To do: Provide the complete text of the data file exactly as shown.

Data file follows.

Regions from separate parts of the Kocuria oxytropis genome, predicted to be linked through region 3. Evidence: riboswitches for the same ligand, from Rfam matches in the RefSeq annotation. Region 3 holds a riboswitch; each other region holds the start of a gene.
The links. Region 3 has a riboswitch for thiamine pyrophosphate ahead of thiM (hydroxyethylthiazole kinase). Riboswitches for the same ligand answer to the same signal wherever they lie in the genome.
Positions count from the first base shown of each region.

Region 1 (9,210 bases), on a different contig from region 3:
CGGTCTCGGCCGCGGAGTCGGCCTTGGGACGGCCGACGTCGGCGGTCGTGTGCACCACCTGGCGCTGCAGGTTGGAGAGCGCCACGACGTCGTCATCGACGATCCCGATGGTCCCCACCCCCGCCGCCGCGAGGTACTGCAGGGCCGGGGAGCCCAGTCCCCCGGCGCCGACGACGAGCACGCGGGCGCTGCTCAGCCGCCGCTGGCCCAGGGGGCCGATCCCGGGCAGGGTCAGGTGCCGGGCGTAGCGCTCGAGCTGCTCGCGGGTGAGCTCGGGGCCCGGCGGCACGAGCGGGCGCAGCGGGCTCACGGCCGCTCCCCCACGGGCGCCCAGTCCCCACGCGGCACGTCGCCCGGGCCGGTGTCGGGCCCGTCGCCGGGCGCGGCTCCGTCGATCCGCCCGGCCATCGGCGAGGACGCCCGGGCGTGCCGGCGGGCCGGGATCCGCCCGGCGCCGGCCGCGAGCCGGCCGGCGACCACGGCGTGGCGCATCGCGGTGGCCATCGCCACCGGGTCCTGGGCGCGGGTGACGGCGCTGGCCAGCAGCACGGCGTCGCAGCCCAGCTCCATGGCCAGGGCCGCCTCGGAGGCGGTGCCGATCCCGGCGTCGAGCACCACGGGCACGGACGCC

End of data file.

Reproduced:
Regions from separate parts of the Kocuria oxytropis genome, predicted to be linked through region 3. Evidence: riboswitches for the same ligand, from Rfam matches in the RefSeq annotation. Region 3 holds a riboswitch; each other region holds the start of a gene.
The links. Region 3 has a riboswitch for thiamine pyrophosphate ahead of thiM (hydroxyethylthiazole kinase). Riboswitches for the same ligand answer to the same signal wherever they lie in the genome.
Positions count from the first base shown of each region.

Region 1 (9,210 bases), on a different contig from region 3:
CGGTCTCGGCCGCGGAGTCGGCCTTGGGACGGCCGACGTCGGCGGTCGTGTGCACCACCTGGCGCTGCAGGTTGGAGAGCGCCACGACGTCGTCATCGACGATCCCGATGGTCCCCACCCCCGCCGCCGCGAGGTACTGCAGGGCCGGGGAGCCCAGTCCCCCGGCGCCGACGACGAGCACGCGGGCGCTGCTCAGCCGCCGCTGGCCCAGGGGGCCGATCCCGGGCAGGGTCAGGTGCCGGGCGTAGCGCTCGAGCTGCTCGCGGGTGAGCTCGGGGCCCGGCGGCACGAGCGGGCGCAGCGGGCTCACGGCCGCTCCCCCACGGGCGCCCAGTCCCCACGCGGCACGTCGCCCGGGCCGGTGTCGGGCCCGTCGCCGGGCGCGGCTCCGTCGATCCGCCCGGCCATCGGCGAGGACGCCCGGGCGTGCCGGCGGGCCGGGATCCGCCCGGCGCCGGCCGCGAGCCGGCCGGCGACCACGGCGTGGCGCATCGCGGTGGCCATCGCCACCGGGTCCTGGGCGCGGGTGACGGCGCTGGCCAGCAGCACGGCGTCGCAGCCCAGCTCCATGGCCAGGGCCGCCTCGGAGGCGGTGCCGATCCCGGCGTCGAGCACCACGGGCACGGACGCC